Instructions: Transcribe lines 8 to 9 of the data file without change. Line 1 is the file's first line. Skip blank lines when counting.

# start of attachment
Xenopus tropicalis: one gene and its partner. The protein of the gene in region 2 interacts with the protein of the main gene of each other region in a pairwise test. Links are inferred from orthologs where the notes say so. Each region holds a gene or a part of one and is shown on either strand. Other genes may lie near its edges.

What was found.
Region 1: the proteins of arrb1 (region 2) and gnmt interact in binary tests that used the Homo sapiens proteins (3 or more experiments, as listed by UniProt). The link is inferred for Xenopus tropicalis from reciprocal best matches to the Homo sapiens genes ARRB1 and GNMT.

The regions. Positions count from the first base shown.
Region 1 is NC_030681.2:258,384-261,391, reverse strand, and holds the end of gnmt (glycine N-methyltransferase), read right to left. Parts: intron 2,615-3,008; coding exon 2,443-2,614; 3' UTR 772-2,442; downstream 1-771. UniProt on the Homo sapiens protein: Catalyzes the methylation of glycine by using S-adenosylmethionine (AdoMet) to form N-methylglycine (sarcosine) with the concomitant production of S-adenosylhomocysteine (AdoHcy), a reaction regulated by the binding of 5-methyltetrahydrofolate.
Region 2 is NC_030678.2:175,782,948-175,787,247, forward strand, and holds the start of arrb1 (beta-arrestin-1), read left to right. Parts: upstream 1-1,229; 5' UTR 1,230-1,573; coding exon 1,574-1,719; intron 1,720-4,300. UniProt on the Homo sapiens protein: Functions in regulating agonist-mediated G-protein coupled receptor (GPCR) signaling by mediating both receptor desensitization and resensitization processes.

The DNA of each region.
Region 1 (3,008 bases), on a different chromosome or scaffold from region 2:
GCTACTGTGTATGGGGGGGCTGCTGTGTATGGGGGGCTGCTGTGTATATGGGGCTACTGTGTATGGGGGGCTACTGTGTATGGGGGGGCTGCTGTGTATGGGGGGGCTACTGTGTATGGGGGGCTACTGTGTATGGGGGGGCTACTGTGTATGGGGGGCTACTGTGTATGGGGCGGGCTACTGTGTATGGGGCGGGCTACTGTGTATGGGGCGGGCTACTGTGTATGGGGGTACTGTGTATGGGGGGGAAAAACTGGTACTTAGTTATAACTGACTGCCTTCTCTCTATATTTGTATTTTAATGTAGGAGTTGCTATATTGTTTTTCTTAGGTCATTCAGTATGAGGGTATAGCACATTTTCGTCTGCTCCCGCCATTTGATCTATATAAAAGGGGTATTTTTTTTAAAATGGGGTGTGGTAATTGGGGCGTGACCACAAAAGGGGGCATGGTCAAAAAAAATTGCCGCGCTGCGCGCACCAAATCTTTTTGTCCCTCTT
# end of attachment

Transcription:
Region 1 (3,008 bases), on a different chromosome or scaffold from region 2:
GCTACTGTGTATGGGGGGGCTGCTGTGTATGGGGGGCTGCTGTGTATATGGGGCTACTGTGTATGGGGGGCTACTGTGTATGGGGGGGCTGCTGTGTATGGGGGGGCTACTGTGTATGGGGGGCTACTGTGTATGGGGGGGCTACTGTGTATGGGGGGCTACTGTGTATGGGGCGGGCTACTGTGTATGGGGCGGGCTACTGTGTATGGGGCGGGCTACTGTGTATGGGGGTACTGTGTATGGGGGGGAAAAACTGGTACTTAGTTATAACTGACTGCCTTCTCTCTATATTTGTATTTTAATGTAGGAGTTGCTATATTGTTTTTCTTAGGTCATTCAGTATGAGGGTATAGCACATTTTCGTCTGCTCCCGCCATTTGATCTATATAAAAGGGGTATTTTTTTTAAAATGGGGTGTGGTAATTGGGGCGTGACCACAAAAGGGGGCATGGTCAAAAAAAATTGCCGCGCTGCGCGCACCAAATCTTTTTGTCCCTCTT